Chris obtained his Bachelor of Science in Mechanical Engineering degree from The Ohio State University.  Chris also has a Professional Engineer (P.E.) Certification from the State of Ohio. His P.E. certification reinforces his professional achievement and experience within the engineering field and is a mark of high quality standards and workmanship. Additionally, Chris brings proficiency in SolidWorks, RISA3D, MATLAB and FEA. 

Chris has a broad background in engineering having previously served as a Senior Engineer, Mechanical Design Engineer and Engineering Manager. In addition to his Material Handling Equipment experience at Sweet, he has previous experience with an industry leader in the design and manufacture of suspended access systems for the industrial/commercial construction market.

Alicia Sweet Hupp, company President & CEO remarked about Chris’s promotion, “I look forward to Chris joining our corporate management team and am confident that he will continue to add value to our company and customers through his talent, knowledge, experience and expertise.”

Read more HERE.
 

The Global Miller
This blog is maintained by The Global Miller staff and is supported by the magazine GFMT
which is published by Perendale Publishers Limited.


For additional daily news from milling around the world: global-milling.com

26/08/2016: Van Aarsen introduces new feeding device for its GD hammer mill to minimise explosion risk

Innovative ATEX-certified grinding installation Employees, production equipment, and buildings are valuable assets.

By minimising the required maintenance and maximising the service life of expensive grinding installations, it’s also possible to ensure that they are much more cost-effective. In order to further minimise explosion risk, VanAarsen has introduced an innovative feeding device with an integrated heavy parts separator (also known as a “stone catcher”) for its GD hammer mill. The GD hammer mill with feeding device from Van Aarsen is also ATEX-certified.

Innovative feeding device with integrated heavy parts separator

When dust comes into contact with an ignition source, such as sparks, in an oxygen rich environment, there is a risk of explosion, and that is exactly what happens when the grinding process for grains and organic materials is started or stopped in a hammer mill. Van Aarsen develops and manufactures machines for the production of compound feeds and premixes for the animal feed industry.

It is also a leader in developing new techniques for minimising explosion risk without compromising the efficiency and quality of the grinding process. As such, Van Aarsen has now introduced an innovative feeding device with an integrated heavy parts separator for metal objects, stones, and other heavy objects.
  
GD hammer mill

The heavy parts separator detects such objects and removes them to prevent them from being fed into the hammer mill and causing sparks. Van Aarsen has optimised its heavy parts separator by automating the removal of metal objects and stones and by the combination of this removal with the screen exchange process. By ensuring that the automated removal of heavy objects and the exchange of the screens take place at the same time, the downtime of the hammer mill is reduced and its capacity is increased.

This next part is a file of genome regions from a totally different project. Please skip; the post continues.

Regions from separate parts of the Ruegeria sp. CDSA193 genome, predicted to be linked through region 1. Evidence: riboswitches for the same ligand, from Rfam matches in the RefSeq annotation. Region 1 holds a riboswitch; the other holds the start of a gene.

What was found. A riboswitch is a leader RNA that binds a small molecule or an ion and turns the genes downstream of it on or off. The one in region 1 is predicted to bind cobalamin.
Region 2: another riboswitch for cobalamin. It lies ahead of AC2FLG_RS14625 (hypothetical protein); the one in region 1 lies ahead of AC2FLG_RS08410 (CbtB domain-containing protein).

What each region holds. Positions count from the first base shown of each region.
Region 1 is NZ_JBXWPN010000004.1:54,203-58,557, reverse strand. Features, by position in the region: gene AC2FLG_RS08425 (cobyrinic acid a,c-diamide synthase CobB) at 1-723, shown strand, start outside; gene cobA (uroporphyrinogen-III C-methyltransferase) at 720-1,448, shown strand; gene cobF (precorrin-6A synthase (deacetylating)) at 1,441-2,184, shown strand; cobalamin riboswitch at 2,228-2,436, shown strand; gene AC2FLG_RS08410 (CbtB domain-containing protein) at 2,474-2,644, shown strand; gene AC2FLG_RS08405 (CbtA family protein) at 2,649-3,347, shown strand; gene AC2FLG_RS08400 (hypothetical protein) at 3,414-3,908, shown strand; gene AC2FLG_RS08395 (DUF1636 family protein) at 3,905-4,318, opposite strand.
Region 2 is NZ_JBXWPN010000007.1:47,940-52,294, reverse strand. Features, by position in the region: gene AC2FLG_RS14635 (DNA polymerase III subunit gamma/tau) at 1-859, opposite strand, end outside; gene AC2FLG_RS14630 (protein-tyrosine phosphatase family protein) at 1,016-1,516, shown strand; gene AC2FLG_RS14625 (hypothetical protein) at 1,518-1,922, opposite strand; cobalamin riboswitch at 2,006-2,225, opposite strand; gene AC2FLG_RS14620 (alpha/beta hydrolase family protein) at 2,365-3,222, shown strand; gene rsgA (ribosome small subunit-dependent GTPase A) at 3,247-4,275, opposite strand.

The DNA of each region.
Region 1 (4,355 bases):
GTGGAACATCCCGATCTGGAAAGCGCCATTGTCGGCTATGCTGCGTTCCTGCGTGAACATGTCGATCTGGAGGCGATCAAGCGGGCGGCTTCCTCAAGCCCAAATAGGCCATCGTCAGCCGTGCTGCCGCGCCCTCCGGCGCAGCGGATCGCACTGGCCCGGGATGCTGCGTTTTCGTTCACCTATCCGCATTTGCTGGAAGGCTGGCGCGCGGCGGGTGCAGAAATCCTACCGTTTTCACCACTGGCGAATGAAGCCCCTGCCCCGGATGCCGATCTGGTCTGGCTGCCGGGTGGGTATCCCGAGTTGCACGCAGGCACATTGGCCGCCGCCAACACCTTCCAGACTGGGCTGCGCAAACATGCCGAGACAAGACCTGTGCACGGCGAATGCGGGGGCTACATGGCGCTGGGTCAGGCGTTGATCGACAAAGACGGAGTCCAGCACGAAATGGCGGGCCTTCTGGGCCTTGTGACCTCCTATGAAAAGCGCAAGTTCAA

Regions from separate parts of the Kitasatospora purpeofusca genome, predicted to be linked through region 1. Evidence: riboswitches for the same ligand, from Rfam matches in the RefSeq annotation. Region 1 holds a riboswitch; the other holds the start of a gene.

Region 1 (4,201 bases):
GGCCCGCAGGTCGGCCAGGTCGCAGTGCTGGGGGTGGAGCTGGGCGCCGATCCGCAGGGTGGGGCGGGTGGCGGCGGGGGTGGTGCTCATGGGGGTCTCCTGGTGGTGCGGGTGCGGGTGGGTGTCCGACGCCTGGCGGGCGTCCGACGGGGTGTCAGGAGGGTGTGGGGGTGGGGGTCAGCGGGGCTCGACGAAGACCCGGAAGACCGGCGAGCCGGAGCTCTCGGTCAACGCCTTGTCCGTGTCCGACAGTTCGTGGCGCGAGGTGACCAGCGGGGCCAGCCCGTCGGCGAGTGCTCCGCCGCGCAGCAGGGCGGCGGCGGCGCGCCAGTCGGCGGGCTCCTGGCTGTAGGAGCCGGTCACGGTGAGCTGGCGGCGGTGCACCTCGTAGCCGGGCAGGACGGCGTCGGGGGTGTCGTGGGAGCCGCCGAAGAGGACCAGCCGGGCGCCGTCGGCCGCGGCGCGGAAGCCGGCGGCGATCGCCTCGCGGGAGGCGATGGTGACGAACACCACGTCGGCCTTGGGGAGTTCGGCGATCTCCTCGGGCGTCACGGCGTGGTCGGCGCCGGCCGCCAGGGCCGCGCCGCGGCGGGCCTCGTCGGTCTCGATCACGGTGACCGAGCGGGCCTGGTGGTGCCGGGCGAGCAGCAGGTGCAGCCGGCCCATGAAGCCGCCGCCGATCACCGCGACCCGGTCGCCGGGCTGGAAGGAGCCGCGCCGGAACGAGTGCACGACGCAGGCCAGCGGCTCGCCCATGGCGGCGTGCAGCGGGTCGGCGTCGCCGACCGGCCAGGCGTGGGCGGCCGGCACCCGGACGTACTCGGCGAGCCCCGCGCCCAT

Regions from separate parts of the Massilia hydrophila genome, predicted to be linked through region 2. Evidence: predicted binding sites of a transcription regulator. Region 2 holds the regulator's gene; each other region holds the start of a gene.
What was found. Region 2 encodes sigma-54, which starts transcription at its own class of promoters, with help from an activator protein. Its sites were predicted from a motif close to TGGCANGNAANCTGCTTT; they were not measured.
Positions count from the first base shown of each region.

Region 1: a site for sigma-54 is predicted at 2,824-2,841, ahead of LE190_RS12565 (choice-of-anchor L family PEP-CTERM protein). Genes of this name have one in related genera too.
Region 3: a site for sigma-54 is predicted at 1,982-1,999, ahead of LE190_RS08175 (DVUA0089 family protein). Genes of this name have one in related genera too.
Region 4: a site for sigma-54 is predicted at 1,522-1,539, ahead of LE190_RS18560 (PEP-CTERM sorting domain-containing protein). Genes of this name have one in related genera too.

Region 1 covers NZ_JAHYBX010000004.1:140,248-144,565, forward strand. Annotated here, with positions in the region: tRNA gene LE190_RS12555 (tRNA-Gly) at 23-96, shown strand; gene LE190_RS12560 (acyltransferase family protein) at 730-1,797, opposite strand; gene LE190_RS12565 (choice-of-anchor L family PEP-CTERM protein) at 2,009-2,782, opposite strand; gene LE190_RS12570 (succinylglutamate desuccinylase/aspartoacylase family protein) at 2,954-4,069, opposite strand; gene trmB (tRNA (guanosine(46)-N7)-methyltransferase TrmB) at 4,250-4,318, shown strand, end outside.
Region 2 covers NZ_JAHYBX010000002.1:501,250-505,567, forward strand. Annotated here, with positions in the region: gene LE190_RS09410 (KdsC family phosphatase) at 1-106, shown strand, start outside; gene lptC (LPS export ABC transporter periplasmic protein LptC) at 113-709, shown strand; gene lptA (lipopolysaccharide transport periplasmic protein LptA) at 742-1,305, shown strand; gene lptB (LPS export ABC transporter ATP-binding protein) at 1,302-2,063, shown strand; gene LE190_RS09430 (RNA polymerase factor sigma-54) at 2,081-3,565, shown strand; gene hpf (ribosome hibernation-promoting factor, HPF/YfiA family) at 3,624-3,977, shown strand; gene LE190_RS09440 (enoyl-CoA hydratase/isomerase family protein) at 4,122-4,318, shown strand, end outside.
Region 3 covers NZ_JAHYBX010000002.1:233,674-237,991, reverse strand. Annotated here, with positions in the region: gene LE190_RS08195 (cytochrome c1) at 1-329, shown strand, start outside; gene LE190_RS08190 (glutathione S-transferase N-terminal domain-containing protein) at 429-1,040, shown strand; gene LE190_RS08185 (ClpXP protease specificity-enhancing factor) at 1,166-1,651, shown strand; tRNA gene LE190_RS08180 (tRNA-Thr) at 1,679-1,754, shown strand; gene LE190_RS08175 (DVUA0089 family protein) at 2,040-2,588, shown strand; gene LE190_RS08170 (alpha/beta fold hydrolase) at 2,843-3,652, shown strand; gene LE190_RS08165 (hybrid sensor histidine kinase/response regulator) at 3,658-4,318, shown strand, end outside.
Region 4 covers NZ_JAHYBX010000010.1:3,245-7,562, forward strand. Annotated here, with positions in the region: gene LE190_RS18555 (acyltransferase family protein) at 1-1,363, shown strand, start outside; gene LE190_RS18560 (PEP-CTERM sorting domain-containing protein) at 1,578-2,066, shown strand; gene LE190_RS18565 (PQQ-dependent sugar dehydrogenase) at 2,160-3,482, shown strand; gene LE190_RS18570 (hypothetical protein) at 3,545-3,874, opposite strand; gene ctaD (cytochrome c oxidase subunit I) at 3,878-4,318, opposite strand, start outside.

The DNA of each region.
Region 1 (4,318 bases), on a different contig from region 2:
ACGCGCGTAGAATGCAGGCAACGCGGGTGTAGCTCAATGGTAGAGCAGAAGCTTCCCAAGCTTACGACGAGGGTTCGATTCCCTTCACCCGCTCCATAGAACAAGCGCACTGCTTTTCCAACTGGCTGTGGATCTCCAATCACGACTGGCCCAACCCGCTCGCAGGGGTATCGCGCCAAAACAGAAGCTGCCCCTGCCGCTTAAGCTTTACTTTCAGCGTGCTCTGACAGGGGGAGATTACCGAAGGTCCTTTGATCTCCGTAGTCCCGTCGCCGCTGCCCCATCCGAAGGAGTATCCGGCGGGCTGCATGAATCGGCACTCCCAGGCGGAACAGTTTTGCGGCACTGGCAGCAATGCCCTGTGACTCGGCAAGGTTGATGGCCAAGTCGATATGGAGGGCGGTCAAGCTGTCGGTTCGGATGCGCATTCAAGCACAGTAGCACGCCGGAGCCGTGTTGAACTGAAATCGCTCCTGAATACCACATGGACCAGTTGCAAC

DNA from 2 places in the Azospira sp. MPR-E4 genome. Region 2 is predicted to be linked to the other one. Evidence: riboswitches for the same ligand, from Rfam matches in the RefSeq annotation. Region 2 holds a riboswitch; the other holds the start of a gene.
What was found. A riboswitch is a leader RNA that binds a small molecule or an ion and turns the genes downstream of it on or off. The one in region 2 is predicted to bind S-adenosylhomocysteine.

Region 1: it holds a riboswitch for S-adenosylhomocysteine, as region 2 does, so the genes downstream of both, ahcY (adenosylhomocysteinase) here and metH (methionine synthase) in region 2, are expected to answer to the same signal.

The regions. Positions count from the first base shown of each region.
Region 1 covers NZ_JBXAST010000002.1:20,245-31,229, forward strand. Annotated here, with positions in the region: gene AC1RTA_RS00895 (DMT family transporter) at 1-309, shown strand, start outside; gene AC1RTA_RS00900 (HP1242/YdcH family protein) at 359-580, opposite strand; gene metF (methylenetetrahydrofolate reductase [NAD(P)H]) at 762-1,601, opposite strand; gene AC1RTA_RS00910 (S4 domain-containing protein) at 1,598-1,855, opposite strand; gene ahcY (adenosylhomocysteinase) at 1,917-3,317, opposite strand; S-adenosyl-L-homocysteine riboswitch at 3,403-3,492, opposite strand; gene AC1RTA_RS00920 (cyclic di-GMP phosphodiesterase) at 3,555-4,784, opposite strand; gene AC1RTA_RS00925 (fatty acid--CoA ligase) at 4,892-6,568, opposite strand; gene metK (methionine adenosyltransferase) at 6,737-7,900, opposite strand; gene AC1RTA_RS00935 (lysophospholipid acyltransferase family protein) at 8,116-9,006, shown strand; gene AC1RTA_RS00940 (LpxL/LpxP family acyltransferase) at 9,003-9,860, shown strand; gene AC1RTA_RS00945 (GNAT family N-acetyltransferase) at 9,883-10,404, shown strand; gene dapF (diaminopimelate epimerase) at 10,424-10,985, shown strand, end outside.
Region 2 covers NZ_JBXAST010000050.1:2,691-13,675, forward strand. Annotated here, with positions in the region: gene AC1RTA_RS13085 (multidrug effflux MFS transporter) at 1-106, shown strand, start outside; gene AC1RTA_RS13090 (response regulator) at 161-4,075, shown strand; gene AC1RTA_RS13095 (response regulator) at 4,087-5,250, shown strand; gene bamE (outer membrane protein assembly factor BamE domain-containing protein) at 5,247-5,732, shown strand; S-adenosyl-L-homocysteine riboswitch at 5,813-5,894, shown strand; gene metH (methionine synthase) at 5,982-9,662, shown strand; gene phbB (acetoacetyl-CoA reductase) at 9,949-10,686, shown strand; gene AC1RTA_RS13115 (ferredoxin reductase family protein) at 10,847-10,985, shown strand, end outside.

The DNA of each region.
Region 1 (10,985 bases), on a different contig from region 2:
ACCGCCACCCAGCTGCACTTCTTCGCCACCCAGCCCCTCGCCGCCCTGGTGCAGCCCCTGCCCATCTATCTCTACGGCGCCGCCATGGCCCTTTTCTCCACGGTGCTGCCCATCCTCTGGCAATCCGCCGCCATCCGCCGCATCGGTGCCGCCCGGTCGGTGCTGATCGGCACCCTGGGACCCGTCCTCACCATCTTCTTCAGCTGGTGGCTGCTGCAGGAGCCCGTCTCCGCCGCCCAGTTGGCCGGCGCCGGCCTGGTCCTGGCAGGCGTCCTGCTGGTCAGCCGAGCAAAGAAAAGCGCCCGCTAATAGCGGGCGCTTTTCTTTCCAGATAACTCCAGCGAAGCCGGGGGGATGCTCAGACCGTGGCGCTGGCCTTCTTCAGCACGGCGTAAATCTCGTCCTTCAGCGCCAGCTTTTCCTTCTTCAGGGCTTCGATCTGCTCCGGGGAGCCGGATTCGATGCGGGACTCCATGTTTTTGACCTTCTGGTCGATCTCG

In order to provide a controlled release of pressure in case of an explosion, van Aarsen has also fitted the bin beneath the hammer mill with a pressure relief valve. This feature ensures that the hammer mill also complies with the specific ATEX standards that apply in Germany for hammer mills.

Maximising the service life of screens and reducing maintenance and downtime

The new feeding device has a compact design and can easily be integrated into the GD hammer mill and the automated screen exchanger. Besides minimising the risk of explosion, Van Aarsen’s new feeding device with integrated heavy parts separator also prevents damage to the screens.

This greatly increases the service life of the screens and significantly reduces machine downtime and maintenance. The GD hammer mill from Van Aarsen is ATEX-certified and therefore complies with the strict European guidelines for the prevention of explosions.

Van Aarsen also offers a range of other options for further minimising the explosion risk associated with the grinding process, including temperature monitoring and spark detection.



More information
At the EuroTier in Hannover, Van Aarsen will be showcasing its new feeding device with integrated heavy parts separator for the GD hammer mill aimed at further minimising the risk of explosion.

Read more HERE.
 

The Global Miller
This blog is maintained by The Global Miller staff and is supported by the magazine GFMT
which is published by Perendale Publishers Limited.


For additional daily news from milling around the world: global-milling.com